There is strong evidence from clinical trials of the value of treating hypertension in older adults 25 , There is less evidence for lipid-lowering therapy and aspirin therapy, although the benefits of these interventions for primary prevention and secondary intervention are likely to apply to older adults whose life expectancies equal or exceed the time frames of the clinical trials.
Special care is required in prescribing and monitoring pharmacologic therapies in older adults Cost may be an important consideration, especially as older adults tend to be on many medications. Metformin is the first-line agent for older adults with type 2 diabetes.
However, it is contraindicated in patients with advanced renal insufficiency or significant heart failure. Metformin may be temporarily discontinued before procedures, during hospitalizations, and when acute illness may compromise renal or liver function. Thiazolidinediones, if used at all, should be used very cautiously in those with, or at risk for, congestive heart failure and those at risk for falls or fractures.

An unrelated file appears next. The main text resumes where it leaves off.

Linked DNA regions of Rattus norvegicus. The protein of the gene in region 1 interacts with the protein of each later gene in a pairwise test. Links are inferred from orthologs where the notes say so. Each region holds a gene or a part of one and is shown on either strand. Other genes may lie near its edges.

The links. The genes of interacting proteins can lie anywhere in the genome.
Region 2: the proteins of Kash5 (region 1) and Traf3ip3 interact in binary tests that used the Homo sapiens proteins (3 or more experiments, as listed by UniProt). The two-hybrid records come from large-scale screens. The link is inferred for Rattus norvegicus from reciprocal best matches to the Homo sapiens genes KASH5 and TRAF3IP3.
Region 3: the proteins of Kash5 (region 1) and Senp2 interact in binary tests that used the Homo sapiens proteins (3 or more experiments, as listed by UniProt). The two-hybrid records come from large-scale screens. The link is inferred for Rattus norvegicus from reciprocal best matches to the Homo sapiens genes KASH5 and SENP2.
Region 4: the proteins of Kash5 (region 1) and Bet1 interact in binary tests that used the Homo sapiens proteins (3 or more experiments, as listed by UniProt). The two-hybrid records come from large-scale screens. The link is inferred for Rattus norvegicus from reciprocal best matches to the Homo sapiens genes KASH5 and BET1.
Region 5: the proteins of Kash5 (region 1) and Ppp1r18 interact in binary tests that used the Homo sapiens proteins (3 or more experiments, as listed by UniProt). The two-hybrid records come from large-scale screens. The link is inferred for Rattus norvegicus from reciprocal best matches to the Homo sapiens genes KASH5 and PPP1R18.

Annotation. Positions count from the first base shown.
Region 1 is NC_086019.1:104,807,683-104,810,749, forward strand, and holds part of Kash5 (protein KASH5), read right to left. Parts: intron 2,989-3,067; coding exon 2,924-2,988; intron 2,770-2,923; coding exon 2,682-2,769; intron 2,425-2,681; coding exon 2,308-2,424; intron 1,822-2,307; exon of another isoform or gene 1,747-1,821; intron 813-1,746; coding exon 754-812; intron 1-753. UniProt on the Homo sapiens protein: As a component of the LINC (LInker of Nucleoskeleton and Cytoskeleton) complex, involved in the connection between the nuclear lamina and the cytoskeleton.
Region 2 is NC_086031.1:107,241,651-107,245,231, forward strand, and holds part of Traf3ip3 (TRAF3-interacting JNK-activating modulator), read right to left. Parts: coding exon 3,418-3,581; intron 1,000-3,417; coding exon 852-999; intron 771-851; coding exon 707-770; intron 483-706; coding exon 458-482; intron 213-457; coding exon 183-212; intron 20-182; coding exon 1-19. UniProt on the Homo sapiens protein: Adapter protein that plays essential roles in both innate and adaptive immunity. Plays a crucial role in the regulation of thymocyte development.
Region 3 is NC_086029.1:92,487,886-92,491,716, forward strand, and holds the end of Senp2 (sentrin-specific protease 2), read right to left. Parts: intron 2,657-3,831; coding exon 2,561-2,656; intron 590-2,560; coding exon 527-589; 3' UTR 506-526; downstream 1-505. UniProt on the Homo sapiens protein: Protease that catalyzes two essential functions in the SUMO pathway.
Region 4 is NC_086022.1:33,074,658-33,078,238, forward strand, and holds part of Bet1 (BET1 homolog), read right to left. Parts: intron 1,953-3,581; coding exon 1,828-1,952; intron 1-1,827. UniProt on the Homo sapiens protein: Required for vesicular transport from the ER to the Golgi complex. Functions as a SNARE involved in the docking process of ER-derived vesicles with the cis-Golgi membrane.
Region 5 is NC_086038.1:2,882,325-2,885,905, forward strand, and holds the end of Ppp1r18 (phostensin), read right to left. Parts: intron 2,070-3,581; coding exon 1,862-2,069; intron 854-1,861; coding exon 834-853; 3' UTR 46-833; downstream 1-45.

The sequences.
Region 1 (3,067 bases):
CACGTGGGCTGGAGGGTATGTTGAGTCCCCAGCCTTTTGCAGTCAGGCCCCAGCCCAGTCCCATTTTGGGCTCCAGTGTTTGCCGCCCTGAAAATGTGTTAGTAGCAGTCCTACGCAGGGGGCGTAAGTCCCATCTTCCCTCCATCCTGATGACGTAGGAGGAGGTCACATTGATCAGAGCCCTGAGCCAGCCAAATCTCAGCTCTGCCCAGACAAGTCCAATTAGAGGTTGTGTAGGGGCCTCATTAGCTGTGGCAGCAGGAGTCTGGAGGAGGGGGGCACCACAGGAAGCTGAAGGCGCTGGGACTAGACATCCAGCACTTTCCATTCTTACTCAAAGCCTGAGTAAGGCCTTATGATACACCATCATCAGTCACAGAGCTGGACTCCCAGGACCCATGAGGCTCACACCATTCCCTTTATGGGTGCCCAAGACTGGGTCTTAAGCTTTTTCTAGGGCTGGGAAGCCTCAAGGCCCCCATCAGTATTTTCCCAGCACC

Sulfonylureas and other insulin secretagogues are associated with hypoglycemia and should be used with caution. If used, shorter-duration sulfonylureas such as glipizide are preferred. Glyburide is a longer-duration sulfonylurea and contraindicated in older adults Oral dipeptidyl peptidase 4 inhibitors have few side effects and minimal hypoglycemia, but their costs may be a barrier to some older patients.
A systematic review concluded that incretin-based agents do not increase major adverse cardiovascular events Glucagon-like peptide 1 receptor agonists are injectable agents, which require visual, motor, and cognitive skills. They may be associated with nausea, vomiting, and diarrhea.